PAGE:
No hockey mask. No machete. No Jason (at least not the way we're used to seeing him). Despite the fact that it kicked off one of the most popular horror franchises of all-time, the most notable thing about the original Friday the 13th is how little it has in common with the glut of sequels that followed it. The filmmakers have never been shy about the fact that this was quickly cobbled together to capitalize on the success of Halloween - and it certainly did. Considering what this series evolved into and all of the other films it influenced, it's fascinating to go back to the source and examine what an outlier this entry truly is. Topics include: the difference between capitalizing on a trend vs simply exploiting it, Betsy Palmer's reaction to the finished film and her iconic character, the appeal of slasher films and the assumptions people make about audiences who enjoy them, how the original crew felt about where the franchise went after this, some ways they might be able to bring Pamela back into the series, and much more! Facebook | Twitter | Instagram Apple Podcasts | Stitcher | Google Play | Spotify Chris' Instagram & Twitter | Kristen's Instagram
On this episode, we're checking into The Overlook Hotel and investigating all of the different interpretations of The Shining and its sequel, Doctor Sleep. We cover all of it - Stephen King's original novel, Stanley Kubrick's wildly divergent film adaptation, the more faithful (and somewhat maligned) 1997 miniseries, and the incredible hat trick that Doctor Sleep director Mike Flanagan pulled off by crafting a new movie that somehow honors all of these disparate iterations. Topics include: our first introductions to King's book and Kubrick's film, the key differences between them and how they each play to the strengths of their format, whether or not Nicholson's version of Jack really is crazy from the jump, the surprisingly poor box office performance of Doctor Sleep, the possibility for other stories to be told in this universe, a round of Ultimate Match-Up, and so much more! Facebook | Twitter | Instagram Apple Podcasts | Stitcher | Google Play | Spotify Chris' Instagram & Twitter | Kristen's Instagram
With Annie's arrival on the second season of Castle Rock, it wound up being a great time to revisit Stephen King's novel Misery and Rob Reiner's 1990 film adaptation. Topics include: the real life rogue who may have indirectly influenced King's book, how that came back to haunt him many years later, key differences between the novel and the movie, what creators actually owe their fans, and much more! Facebook | Twitter | Instagram Apple Podcasts | Stitcher | Google Play | Spotify Chris' Instagram & Twitter | Kristen's Instagram
This week we're opening a case file on one of the greatest criminal minds of our time. But... is he? Gene Hackman's take on Lex Luthor in Superman: The Movie is markedly different from the way he'd been depicted in the comics up to that point, but also a far cry from how the character would continue to evolve. Topics include: this iteration's inferiority complex and how Hackman's refusal to shave his head wound up playing into that, why Christopher Reeve's pitch-perfect portrayal of the man of steel contrasts so well with what this version of Lex is after, Hollywood's transition from the auteur-driven era of filmmaking into blockbuster spectacles and where Superman fits into that, some comparing and contrasting to other depictions of these characters, and much more! Facebook | Twitter | Instagram Apple Podcasts | Stitcher | Google Play | Spotify Chris' Instagram & Twitter | Kristen's Instagram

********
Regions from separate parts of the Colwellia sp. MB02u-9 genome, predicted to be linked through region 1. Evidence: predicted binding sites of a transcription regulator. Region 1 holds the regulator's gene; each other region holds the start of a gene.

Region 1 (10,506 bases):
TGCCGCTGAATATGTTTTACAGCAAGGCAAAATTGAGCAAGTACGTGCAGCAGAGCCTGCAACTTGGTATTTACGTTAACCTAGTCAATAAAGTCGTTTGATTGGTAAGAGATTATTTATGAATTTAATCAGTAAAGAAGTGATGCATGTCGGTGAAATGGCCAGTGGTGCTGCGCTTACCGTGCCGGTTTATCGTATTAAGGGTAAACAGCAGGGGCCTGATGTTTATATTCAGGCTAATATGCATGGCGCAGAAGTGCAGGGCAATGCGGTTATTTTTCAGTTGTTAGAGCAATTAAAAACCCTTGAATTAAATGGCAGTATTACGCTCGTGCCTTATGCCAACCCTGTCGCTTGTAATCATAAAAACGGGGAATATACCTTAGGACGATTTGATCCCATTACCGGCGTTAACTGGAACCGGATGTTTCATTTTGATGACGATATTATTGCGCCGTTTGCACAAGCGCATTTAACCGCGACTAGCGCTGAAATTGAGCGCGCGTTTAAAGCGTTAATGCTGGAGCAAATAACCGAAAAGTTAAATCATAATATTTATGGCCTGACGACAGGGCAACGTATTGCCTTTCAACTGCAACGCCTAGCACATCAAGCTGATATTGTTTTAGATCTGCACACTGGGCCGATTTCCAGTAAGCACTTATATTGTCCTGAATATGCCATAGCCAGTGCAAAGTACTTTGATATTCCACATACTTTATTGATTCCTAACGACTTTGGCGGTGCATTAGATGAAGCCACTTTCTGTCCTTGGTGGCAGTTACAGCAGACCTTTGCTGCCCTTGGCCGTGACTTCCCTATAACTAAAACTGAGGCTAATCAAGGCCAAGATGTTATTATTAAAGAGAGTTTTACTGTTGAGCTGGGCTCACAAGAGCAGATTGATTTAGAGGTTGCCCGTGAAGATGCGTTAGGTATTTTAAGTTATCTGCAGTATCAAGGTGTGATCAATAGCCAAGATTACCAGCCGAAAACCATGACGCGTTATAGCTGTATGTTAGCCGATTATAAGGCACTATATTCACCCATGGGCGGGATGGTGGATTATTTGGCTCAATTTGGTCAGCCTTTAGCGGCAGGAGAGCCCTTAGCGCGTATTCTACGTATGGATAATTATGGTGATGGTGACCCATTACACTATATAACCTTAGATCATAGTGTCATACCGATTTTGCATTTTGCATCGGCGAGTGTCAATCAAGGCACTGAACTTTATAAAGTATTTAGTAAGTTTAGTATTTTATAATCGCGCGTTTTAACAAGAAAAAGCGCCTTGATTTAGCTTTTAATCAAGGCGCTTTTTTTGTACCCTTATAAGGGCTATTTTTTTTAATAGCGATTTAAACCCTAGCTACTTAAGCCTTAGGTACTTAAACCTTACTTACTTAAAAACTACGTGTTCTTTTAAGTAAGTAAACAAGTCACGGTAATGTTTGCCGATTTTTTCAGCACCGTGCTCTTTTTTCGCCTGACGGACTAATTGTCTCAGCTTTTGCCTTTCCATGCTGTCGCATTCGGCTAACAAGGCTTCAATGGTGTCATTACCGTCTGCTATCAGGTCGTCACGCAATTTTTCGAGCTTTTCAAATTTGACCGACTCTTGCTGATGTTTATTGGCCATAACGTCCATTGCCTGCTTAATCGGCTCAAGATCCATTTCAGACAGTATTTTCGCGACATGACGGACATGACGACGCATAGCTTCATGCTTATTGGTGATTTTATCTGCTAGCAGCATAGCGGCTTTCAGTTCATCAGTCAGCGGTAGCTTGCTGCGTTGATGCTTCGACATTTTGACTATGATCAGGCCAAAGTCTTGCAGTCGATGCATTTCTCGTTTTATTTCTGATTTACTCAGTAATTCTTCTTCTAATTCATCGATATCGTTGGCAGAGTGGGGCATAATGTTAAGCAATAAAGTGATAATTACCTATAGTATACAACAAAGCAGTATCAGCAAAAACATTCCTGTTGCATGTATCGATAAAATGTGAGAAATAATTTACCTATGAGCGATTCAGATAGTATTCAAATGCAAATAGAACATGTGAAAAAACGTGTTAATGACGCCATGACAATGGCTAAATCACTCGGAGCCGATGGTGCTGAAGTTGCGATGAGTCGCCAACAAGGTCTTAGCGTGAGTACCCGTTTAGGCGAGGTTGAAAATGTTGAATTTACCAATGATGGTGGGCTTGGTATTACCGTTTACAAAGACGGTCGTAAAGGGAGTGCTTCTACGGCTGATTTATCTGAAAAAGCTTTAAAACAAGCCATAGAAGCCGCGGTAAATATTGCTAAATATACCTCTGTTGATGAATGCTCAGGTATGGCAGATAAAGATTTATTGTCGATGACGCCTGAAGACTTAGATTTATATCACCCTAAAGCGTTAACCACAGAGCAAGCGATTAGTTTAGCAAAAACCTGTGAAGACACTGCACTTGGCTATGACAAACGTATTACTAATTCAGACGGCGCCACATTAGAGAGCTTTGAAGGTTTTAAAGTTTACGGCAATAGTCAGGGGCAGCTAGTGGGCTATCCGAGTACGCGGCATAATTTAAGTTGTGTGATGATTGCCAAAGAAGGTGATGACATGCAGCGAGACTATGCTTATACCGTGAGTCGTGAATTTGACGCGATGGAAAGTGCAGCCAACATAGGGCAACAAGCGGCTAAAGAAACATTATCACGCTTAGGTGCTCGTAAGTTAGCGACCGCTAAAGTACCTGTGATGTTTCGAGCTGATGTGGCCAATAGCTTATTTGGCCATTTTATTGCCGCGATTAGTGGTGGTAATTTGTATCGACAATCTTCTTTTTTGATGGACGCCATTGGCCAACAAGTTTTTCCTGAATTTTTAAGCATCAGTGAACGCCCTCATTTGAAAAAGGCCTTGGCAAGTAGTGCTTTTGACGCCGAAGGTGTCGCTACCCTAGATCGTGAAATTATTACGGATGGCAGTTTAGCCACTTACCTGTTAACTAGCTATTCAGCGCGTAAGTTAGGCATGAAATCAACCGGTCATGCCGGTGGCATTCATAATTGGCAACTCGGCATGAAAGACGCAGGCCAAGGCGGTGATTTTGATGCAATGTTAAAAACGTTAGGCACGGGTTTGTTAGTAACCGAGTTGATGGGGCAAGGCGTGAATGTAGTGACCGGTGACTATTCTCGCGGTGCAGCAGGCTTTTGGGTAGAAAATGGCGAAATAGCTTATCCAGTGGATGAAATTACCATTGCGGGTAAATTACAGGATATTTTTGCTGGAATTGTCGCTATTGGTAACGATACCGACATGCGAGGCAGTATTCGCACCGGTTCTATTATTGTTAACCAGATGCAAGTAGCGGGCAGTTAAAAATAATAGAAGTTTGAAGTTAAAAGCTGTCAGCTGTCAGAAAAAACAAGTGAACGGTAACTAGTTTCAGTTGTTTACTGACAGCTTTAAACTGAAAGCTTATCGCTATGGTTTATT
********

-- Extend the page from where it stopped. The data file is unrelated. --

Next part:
The Shape. The Bogeyman. Michael Myers. Whatever you want to call him, he's the reason for the season and on this episode we're investigating John Carpenter's 1978 classic Halloween. From the production's inauspicious beginnings to the film's now-legendary status, we track the incredible journey of a ragtag group of filmmakers who set out to make a low budget horror flick and wound up changing the modern movie landscape. Topics include: Carpenter's somewhat contentious relationship with the label "master of horror", the unlikely list of filmmakers he was drawing inspiration from, why every attempt to explain what makes Michael evil falls flat on its face, the choose-your-own-adventure continuity of this franchise, how the more cynical knock-offs misread what made this so successful, and much more! Facebook | Twitter | Instagram Apple Podcasts | Stitcher | Google Play | Spotify Chris' Instagram & Twitter | Kristen's Instagram
Slasher movies were certainly de rigueur in the early 80s, but when writer/director Wes Craven created A Nightmare on Elm Street, he had more on his mind than simply churning out another Halloween ripoff. This wasn't just a paradigm shift in the established formula for this sub-genre, it also birthed one of the most iconic horror villains of all-time. On this episode, we're focusing exclusively on the first entry in the franchise and investigating how Craven, Robert Englund, and the rest of the cast & crew helped create an indelible modern myth with the character of Freddy Krueger. Topics include: the real life incidents that inspired Craven's screenplay, the original actor they hired to play Freddy, how Englund's casting fundamentally changed certain aspects of the character, how tension between Craven and the head of the studio effected the finished film, our favorite behind-the-scenes stories, another round of Ultimate Match Up, our plans for covering the rest of this series, and much more! Facebook | Twitter | Instagram Apple Podcasts | Stitcher | Google Play | Spotify Chris' Instagram & Twitter | Kristen's Instagram